During most of his 20s, Neil Segil, PhD, couldn’t imagine pursuing a career in science and being a professor. Now he’s doing both — as a principal investigator with USC Stem Cell and a professor of research at the Keck School of Medicine of USC in two departments: Stem Cell Biology and Regenerative Medicine, and Otolaryngology-Head and Neck Surgery.
“I enjoyed doing experiments and working in the lab, but wasn’t very eager to run one,” he explained.
After growing up mostly in Marblehead, MA., Segil studied philosophy and psychology at Hampshire College. He made his first foray into stem cell science with his senior thesis — a study about lens regeneration in newts published in the journal Developmental Biology.
He then traveled and worked as needed. He did a nine-month stint in a Harvard Medical School lab run by David Hubel, MD, and Torsten N. Wiesel, MD, who shared the 1981 Nobel Prize in Physiology or Medicine for explaining how the brain forms images using information from the retina.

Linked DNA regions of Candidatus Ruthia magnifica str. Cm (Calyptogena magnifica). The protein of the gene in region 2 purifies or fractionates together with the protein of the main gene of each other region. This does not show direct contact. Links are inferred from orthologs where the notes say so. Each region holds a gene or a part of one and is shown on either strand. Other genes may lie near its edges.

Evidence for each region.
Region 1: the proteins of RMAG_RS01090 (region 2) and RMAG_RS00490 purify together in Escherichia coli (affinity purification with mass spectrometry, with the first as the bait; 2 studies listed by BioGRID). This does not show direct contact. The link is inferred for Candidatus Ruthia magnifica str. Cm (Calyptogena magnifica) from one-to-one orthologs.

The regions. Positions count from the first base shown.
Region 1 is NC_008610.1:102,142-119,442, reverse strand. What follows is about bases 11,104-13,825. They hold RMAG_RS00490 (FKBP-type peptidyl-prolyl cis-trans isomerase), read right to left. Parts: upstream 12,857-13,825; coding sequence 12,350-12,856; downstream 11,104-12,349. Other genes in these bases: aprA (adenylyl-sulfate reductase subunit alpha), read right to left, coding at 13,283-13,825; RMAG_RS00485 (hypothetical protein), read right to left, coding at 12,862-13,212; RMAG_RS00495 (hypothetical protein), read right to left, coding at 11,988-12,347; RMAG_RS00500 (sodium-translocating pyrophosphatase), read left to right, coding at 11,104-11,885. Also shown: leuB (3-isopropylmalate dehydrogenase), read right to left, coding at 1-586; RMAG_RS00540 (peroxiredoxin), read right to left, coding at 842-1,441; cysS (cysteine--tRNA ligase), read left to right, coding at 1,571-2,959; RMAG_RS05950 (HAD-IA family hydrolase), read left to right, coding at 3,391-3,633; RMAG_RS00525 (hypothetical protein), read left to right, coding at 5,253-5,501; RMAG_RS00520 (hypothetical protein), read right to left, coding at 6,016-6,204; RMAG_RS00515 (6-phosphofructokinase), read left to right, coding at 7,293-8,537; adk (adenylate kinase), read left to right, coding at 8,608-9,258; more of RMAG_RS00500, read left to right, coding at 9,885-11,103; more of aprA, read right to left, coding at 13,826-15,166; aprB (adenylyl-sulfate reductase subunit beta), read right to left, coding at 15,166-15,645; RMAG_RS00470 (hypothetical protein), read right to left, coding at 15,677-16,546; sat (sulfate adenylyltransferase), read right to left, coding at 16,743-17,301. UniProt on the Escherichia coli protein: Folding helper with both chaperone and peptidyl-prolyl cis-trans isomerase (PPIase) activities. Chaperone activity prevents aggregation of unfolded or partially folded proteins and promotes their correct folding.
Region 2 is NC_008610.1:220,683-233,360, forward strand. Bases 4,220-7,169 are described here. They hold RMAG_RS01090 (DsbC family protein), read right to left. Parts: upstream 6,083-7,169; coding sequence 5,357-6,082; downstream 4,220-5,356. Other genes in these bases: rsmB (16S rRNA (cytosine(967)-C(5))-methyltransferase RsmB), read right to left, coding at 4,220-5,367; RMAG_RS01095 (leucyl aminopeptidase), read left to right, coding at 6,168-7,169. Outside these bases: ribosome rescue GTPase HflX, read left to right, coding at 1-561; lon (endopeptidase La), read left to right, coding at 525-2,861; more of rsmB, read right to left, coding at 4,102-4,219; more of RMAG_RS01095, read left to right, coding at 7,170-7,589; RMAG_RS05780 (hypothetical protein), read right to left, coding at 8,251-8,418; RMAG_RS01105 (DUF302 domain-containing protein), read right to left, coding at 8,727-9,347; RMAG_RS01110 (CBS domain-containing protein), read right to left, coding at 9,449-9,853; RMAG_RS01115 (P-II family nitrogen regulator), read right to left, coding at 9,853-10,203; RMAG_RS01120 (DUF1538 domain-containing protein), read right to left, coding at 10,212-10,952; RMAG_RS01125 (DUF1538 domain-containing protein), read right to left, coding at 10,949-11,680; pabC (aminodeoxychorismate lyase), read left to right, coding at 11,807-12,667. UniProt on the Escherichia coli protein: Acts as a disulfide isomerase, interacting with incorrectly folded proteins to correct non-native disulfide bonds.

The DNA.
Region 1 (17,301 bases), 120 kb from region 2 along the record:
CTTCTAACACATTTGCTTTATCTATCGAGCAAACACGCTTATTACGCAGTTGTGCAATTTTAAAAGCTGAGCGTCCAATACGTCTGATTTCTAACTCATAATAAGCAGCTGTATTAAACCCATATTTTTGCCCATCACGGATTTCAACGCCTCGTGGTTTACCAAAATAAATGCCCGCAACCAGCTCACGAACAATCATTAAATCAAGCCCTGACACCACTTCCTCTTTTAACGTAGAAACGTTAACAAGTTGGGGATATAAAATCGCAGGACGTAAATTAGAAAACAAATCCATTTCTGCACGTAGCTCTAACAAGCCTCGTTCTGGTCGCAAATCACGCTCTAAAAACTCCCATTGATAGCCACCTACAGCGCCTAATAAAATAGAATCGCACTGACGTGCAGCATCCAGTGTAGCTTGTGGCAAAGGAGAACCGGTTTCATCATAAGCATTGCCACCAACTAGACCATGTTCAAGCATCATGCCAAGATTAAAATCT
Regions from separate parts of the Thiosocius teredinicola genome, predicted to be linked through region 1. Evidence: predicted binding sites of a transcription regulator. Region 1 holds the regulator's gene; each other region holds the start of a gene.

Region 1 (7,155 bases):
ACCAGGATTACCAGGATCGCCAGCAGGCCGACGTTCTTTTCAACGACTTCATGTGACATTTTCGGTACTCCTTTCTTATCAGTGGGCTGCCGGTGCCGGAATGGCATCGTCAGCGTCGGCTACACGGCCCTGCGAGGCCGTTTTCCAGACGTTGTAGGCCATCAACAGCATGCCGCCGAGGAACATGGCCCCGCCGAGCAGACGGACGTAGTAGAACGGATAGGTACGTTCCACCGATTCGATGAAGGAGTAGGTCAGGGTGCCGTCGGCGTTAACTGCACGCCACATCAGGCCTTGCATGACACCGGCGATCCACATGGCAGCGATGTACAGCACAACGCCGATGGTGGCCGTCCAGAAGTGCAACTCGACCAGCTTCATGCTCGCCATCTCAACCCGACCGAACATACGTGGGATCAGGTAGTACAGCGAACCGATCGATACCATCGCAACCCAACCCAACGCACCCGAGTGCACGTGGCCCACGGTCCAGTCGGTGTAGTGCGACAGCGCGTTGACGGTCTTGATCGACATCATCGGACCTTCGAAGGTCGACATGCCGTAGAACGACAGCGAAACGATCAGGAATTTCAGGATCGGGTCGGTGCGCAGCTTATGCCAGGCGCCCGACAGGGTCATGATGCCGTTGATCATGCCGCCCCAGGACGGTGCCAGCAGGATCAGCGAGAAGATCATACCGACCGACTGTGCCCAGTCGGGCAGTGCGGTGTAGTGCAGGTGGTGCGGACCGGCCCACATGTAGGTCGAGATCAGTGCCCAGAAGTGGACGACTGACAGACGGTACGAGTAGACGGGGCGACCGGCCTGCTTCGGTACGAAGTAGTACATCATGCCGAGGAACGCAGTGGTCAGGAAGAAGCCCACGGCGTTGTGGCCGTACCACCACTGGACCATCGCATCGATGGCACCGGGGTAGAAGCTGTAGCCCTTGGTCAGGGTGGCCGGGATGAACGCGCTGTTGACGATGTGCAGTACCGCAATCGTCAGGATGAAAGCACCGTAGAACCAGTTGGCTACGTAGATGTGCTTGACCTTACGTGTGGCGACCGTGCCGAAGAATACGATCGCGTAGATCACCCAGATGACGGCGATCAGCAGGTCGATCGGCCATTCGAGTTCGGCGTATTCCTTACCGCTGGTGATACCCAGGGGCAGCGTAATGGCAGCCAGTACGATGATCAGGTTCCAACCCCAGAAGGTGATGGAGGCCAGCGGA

Inspired, he enrolled in graduate school at the University of Washington to study retinal development but dropped out to move to New York City and work with a friend in an independent publishing company. They started a magazine, Europa, that published articles on East European political science and cultural affairs.
To support himself, he worked as a technician at New York University and realized that he missed the lab. So he enrolled in the PhD program at Columbia University, where he studied biochemistry. He did postdoctoral research at Rockefeller University before accepting a job at the House Research Institute, a nonprofit that specialized in the science of hearing.
In 2013, his lab relocated to the Eli and Edythe Broad CIRM Center for Regenerative Medicine and Stem Cell Research at USC.
Segil’s lab explores the development of the inner ear’s sensory cells, which don’t naturally regenerate in humans when damaged, even though they do in non-mammals such as birds.
Segil is also collaborating with USC Stem Cell researchers Justin Ichida, PhD, and Takahiro Ohyama, PhD, to reprogram skin cells into inner ear cells.
They will put these reprogrammed cells into a robotic screening machine, which will allow them to test thousands of drugs to find ones that protect against or reverse hearing damage, and stimulate regeneration.
— Cristy Lytal